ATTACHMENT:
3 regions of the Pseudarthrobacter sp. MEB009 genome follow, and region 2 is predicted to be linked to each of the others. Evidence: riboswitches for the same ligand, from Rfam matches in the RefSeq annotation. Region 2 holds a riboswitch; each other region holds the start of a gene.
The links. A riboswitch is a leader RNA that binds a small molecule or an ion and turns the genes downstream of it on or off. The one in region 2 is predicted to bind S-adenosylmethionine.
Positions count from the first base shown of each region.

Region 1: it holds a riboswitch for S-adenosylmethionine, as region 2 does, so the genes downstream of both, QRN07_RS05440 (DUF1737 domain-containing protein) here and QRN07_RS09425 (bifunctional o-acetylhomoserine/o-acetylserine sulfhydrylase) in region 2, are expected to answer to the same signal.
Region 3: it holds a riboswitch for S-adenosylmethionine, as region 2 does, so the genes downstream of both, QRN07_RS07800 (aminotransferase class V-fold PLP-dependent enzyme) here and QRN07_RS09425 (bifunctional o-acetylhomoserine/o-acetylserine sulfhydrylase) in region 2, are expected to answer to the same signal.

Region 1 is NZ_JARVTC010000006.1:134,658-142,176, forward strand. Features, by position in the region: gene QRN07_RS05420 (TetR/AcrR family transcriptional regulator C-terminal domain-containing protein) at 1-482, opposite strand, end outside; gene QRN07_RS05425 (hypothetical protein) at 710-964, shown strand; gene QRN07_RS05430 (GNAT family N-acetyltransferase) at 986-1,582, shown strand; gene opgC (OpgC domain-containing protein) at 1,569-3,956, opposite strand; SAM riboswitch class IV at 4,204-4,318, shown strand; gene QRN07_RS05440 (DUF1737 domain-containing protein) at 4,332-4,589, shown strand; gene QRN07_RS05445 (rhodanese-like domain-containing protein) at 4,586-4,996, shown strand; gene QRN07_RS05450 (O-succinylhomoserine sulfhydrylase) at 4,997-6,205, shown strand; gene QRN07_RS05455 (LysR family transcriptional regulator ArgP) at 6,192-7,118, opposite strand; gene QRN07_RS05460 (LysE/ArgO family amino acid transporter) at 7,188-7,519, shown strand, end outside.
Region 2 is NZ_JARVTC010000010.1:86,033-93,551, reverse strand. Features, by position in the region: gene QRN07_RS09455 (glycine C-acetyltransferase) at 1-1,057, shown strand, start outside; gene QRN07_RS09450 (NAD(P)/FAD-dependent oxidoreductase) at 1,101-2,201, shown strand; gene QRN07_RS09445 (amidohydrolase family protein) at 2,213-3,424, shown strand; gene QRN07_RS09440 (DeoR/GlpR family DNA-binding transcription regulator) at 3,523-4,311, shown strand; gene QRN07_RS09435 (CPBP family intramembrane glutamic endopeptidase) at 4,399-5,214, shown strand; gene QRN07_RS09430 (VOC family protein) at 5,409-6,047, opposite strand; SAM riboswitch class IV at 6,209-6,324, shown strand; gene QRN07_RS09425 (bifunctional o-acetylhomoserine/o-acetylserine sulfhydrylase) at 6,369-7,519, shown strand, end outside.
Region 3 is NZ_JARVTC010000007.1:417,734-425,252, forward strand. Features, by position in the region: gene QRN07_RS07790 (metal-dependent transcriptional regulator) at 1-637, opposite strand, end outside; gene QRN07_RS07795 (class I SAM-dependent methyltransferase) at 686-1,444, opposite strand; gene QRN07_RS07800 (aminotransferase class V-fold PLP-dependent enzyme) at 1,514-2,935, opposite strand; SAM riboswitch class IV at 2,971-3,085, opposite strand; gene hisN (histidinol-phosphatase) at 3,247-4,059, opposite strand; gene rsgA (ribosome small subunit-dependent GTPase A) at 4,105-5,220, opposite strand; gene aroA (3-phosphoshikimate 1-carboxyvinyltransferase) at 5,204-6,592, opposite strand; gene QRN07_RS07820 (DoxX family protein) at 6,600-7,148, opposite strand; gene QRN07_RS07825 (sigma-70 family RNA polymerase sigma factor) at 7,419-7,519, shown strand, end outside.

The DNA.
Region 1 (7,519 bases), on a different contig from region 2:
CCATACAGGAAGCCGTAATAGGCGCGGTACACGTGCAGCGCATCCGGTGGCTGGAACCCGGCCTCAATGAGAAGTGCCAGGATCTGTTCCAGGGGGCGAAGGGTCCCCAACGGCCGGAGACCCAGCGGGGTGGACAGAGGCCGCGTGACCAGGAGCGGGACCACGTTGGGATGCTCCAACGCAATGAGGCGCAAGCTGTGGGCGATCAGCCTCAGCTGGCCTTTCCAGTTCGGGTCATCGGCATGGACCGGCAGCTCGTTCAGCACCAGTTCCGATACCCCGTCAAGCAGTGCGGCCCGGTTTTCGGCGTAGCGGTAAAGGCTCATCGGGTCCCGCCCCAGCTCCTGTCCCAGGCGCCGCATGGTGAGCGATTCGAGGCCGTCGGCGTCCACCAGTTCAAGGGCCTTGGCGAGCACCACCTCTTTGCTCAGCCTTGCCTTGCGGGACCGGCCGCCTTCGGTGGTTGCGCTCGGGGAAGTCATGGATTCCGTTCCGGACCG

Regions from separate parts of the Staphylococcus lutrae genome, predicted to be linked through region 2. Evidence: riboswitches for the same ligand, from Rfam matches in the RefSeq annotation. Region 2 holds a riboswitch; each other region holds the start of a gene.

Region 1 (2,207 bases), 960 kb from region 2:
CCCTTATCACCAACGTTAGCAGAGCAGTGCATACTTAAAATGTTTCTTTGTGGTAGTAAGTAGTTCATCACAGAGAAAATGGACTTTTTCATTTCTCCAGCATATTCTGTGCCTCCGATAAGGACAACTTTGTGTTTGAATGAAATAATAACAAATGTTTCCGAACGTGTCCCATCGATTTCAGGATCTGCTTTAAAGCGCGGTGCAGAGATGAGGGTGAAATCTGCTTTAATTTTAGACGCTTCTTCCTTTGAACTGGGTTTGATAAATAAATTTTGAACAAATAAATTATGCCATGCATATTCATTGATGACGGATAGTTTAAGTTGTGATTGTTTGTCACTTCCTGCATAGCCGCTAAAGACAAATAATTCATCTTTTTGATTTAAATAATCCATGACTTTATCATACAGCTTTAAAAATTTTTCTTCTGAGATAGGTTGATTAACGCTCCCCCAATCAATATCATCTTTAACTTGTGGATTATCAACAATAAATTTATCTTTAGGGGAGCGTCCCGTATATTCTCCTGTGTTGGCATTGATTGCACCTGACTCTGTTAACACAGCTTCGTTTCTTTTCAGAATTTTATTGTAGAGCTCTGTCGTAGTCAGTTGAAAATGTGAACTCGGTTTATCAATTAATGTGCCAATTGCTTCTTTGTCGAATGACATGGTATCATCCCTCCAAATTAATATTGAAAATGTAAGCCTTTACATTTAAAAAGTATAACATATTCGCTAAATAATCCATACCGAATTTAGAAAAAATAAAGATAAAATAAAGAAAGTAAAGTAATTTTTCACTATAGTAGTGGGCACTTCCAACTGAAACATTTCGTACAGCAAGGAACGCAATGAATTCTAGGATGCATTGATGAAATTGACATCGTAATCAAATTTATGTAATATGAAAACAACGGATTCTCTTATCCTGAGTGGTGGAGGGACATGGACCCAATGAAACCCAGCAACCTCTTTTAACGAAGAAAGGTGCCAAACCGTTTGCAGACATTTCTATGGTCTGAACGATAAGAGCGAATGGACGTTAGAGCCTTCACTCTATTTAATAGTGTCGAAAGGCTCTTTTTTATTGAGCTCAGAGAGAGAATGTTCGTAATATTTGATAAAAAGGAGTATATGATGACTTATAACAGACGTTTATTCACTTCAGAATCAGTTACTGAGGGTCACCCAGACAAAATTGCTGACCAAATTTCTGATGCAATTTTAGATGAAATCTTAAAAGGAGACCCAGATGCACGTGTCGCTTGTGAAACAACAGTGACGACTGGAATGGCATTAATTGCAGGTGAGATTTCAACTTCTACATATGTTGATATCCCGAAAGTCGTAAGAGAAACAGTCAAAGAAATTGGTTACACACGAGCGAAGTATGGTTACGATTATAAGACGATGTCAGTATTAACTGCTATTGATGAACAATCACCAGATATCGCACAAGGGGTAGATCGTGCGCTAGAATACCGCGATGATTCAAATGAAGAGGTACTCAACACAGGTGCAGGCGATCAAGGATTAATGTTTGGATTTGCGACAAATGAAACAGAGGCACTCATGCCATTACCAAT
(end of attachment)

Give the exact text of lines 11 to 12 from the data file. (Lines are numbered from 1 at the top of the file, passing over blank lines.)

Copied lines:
CCATACAGGAAGCCGTAATAGGCGCGGTACACGTGCAGCGCATCCGGTGGCTGGAACCCGGCCTCAATGAGAAGTGCCAGGATCTGTTCCAGGGGGCGAAGGGTCCCCAACGGCCGGAGACCCAGCGGGGTGGACAGAGGCCGCGTGACCAGGAGCGGGACCACGTTGGGATGCTCCAACGCAATGAGGCGCAAGCTGTGGGCGATCAGCCTCAGCTGGCCTTTCCAGTTCGGGTCATCGGCATGGACCGGCAGCTCGTTCAGCACCAGTTCCGATACCCCGTCAAGCAGTGCGGCCCGGTTTTCGGCGTAGCGGTAAAGGCTCATCGGGTCCCGCCCCAGCTCCTGTCCCAGGCGCCGCATGGTGAGCGATTCGAGGCCGTCGGCGTCCACCAGTTCAAGGGCCTTGGCGAGCACCACCTCTTTGCTCAGCCTTGCCTTGCGGGACCGGCCGCCTTCGGTGGTTGCGCTCGGGGAAGTCATGGATTCCGTTCCGGACCG

Regions from separate parts of the Staphylococcus lutrae genome, predicted to be linked through region 2. Evidence: riboswitches for the same ligand, from Rfam matches in the RefSeq annotation. Region 2 holds a riboswitch; each other region holds the start of a gene.